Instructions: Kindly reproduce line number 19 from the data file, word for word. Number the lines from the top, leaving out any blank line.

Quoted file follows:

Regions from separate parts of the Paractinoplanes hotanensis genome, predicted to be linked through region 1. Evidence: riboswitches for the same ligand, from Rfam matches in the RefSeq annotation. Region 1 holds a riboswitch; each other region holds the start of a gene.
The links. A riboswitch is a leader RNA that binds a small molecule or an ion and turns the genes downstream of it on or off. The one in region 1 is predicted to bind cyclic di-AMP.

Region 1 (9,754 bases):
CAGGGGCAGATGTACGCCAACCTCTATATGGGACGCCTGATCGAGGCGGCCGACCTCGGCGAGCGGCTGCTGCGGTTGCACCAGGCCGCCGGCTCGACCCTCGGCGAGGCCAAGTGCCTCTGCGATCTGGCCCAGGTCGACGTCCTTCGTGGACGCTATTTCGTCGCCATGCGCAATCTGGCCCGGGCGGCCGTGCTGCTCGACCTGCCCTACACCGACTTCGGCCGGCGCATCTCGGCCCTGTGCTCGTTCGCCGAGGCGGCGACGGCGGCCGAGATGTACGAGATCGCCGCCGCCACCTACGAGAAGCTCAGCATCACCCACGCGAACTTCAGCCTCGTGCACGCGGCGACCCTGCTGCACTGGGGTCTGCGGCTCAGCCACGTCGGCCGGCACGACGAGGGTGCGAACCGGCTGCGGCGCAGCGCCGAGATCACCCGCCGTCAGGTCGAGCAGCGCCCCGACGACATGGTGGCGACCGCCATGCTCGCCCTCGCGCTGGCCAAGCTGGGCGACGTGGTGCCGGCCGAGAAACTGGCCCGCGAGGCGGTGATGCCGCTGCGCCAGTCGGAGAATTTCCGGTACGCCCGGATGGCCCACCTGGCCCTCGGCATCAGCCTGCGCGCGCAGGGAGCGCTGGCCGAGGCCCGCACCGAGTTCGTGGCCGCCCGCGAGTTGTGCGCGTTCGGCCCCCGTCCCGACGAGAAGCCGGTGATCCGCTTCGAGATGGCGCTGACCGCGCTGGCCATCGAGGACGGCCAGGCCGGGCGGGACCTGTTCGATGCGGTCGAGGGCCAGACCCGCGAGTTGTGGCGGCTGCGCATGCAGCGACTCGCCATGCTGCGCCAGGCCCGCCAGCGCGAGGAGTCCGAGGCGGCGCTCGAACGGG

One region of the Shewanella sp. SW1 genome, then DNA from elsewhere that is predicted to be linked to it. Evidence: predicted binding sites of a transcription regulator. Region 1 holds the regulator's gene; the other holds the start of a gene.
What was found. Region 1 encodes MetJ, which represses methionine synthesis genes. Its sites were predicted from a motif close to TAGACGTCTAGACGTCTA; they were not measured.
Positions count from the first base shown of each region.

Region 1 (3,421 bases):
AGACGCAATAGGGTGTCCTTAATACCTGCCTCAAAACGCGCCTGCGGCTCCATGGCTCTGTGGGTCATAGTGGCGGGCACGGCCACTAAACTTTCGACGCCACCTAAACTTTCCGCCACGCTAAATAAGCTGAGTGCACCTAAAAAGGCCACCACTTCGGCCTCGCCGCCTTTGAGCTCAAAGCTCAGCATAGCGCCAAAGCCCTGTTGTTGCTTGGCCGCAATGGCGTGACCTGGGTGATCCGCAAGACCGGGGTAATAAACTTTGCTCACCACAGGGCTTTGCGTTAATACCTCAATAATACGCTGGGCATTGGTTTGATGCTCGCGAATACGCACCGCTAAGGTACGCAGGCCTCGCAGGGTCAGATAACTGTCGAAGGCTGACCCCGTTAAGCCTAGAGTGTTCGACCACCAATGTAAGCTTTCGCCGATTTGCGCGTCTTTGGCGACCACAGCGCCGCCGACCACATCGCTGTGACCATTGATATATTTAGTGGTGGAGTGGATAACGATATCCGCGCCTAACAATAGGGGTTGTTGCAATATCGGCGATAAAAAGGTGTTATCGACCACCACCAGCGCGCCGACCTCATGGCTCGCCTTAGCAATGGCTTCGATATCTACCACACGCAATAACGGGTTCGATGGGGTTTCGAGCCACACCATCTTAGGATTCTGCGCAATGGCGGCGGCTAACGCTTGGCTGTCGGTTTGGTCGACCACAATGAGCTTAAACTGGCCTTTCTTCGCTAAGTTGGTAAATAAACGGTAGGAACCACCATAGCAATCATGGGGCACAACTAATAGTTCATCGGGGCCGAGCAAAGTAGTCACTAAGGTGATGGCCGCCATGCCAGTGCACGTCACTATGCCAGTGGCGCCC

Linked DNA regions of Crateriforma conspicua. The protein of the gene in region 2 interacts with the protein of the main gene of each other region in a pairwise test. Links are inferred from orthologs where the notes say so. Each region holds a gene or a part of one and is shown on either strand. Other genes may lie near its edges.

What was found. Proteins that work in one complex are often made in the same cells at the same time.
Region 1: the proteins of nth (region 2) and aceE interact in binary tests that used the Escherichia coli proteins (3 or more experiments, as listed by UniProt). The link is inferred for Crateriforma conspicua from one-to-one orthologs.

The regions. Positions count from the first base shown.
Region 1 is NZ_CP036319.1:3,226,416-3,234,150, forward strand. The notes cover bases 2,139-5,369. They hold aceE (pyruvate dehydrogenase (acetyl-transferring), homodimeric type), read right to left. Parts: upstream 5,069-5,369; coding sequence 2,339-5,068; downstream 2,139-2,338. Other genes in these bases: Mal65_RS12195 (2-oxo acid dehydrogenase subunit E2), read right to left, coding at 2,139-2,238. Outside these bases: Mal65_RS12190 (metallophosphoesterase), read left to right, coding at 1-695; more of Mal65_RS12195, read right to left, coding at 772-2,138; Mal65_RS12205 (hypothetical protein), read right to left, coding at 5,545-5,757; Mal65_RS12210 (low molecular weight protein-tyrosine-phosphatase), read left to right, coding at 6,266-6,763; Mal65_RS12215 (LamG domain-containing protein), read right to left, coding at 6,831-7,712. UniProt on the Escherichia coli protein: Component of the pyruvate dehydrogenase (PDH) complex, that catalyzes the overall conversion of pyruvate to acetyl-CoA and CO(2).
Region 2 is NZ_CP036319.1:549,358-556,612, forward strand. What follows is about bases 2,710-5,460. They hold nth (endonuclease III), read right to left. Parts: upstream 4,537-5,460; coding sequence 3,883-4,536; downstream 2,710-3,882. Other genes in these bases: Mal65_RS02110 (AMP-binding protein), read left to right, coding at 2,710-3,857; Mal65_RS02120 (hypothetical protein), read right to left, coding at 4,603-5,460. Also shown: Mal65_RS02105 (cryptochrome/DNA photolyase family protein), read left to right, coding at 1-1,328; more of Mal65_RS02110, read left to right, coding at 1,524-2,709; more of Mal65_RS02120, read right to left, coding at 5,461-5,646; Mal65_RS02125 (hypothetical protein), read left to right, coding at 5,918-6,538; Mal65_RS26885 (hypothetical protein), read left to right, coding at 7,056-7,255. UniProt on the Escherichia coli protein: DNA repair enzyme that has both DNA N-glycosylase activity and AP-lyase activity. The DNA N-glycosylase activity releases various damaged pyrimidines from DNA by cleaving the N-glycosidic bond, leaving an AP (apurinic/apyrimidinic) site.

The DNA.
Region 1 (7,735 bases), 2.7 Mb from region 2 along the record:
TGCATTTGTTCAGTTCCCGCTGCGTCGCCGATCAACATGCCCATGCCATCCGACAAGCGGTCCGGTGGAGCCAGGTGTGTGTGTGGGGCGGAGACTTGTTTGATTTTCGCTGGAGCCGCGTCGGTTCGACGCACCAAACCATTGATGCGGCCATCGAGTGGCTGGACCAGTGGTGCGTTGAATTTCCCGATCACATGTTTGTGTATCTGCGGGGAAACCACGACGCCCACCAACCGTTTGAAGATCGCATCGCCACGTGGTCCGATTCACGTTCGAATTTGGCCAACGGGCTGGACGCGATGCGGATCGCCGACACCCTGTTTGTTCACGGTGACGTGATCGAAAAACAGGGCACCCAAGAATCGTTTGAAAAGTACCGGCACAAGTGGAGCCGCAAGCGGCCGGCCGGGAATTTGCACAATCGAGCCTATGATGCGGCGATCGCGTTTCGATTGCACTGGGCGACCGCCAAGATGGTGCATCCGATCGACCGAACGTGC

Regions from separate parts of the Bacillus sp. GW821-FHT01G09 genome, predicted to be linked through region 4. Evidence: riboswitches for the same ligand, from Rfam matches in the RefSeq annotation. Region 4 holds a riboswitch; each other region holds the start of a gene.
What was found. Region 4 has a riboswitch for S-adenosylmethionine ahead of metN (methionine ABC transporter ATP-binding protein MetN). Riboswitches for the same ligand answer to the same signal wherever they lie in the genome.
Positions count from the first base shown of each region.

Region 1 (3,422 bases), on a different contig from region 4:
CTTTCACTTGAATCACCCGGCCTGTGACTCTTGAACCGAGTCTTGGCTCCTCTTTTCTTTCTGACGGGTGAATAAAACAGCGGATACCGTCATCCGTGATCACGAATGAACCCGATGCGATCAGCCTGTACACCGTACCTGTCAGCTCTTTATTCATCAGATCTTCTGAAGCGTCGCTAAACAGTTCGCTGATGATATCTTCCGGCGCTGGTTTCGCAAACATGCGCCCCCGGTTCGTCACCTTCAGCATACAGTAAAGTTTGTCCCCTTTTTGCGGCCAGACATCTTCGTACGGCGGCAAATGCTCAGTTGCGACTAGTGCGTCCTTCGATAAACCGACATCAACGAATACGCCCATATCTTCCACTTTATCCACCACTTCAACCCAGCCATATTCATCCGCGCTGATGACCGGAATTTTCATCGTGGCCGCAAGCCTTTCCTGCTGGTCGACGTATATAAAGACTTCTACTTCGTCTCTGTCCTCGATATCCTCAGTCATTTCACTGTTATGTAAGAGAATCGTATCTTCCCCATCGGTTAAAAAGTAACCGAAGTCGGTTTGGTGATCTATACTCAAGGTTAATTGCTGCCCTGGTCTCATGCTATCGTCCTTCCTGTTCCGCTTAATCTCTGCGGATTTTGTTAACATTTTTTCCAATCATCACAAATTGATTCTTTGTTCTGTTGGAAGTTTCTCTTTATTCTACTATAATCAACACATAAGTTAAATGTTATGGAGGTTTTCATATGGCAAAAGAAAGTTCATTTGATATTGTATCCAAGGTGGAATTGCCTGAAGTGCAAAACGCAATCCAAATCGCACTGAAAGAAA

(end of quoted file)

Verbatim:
Regions from separate parts of the Bacillus sp. GW821-FHT01G09 genome, predicted to be linked through region 4. Evidence: riboswitches for the same ligand, from Rfam matches in the RefSeq annotation. Region 4 holds a riboswitch; each other region holds the start of a gene.